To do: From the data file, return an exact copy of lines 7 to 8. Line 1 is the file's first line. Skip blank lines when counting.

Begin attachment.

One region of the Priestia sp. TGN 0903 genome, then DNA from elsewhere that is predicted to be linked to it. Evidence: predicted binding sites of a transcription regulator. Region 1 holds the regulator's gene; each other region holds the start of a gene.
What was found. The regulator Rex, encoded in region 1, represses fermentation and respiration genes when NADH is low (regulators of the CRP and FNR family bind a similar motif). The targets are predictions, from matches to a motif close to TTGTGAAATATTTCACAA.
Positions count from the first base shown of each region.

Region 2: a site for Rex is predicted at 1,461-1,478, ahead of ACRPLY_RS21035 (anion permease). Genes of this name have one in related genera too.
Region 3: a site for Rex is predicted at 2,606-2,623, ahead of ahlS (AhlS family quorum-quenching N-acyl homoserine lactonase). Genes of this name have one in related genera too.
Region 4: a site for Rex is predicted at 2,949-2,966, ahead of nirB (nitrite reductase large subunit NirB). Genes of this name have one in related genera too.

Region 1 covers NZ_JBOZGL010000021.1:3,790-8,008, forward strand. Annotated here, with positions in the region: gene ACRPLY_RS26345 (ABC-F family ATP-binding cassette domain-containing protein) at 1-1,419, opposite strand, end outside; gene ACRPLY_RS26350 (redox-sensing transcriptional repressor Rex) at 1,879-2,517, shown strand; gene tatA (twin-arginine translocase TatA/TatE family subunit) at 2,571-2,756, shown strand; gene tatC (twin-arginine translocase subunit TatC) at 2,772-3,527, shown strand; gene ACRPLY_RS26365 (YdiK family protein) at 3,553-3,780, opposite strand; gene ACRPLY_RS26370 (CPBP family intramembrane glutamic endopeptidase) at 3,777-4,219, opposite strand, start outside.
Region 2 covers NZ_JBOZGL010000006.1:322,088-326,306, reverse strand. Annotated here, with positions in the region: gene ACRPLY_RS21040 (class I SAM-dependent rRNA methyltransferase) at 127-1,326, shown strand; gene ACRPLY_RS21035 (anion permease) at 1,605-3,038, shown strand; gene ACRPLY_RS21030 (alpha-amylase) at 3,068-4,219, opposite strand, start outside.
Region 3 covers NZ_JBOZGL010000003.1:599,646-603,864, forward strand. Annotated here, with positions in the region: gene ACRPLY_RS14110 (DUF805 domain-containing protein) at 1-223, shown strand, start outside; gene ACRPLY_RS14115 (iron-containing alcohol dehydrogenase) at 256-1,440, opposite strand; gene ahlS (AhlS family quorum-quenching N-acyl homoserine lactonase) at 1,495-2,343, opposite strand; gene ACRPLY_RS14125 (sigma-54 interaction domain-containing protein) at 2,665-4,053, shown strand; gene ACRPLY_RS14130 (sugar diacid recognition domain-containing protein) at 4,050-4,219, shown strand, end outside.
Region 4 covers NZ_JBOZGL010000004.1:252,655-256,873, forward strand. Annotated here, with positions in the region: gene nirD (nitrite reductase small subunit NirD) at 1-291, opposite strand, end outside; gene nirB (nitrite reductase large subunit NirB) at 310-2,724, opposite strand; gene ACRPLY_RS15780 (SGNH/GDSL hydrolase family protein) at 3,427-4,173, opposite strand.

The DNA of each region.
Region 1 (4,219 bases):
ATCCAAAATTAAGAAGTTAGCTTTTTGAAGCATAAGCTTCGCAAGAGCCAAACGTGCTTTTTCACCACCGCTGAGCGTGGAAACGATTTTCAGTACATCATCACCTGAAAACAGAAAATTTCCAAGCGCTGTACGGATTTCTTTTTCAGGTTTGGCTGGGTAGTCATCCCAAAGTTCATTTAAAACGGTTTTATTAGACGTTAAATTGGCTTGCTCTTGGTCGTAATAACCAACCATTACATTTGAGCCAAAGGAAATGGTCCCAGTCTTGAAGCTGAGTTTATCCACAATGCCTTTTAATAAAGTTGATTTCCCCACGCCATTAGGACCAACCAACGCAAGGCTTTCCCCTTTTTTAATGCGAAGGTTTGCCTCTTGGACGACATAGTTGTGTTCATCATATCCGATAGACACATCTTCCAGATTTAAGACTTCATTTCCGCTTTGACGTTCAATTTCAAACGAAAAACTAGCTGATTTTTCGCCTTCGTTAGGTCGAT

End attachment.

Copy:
Region 1 covers NZ_JBOZGL010000021.1:3,790-8,008, forward strand. Annotated here, with positions in the region: gene ACRPLY_RS26345 (ABC-F family ATP-binding cassette domain-containing protein) at 1-1,419, opposite strand, end outside; gene ACRPLY_RS26350 (redox-sensing transcriptional repressor Rex) at 1,879-2,517, shown strand; gene tatA (twin-arginine translocase TatA/TatE family subunit) at 2,571-2,756, shown strand; gene tatC (twin-arginine translocase subunit TatC) at 2,772-3,527, shown strand; gene ACRPLY_RS26365 (YdiK family protein) at 3,553-3,780, opposite strand; gene ACRPLY_RS26370 (CPBP family intramembrane glutamic endopeptidase) at 3,777-4,219, opposite strand, start outside.
Region 2 covers NZ_JBOZGL010000006.1:322,088-326,306, reverse strand. Annotated here, with positions in the region: gene ACRPLY_RS21040 (class I SAM-dependent rRNA methyltransferase) at 127-1,326, shown strand; gene ACRPLY_RS21035 (anion permease) at 1,605-3,038, shown strand; gene ACRPLY_RS21030 (alpha-amylase) at 3,068-4,219, opposite strand, start outside.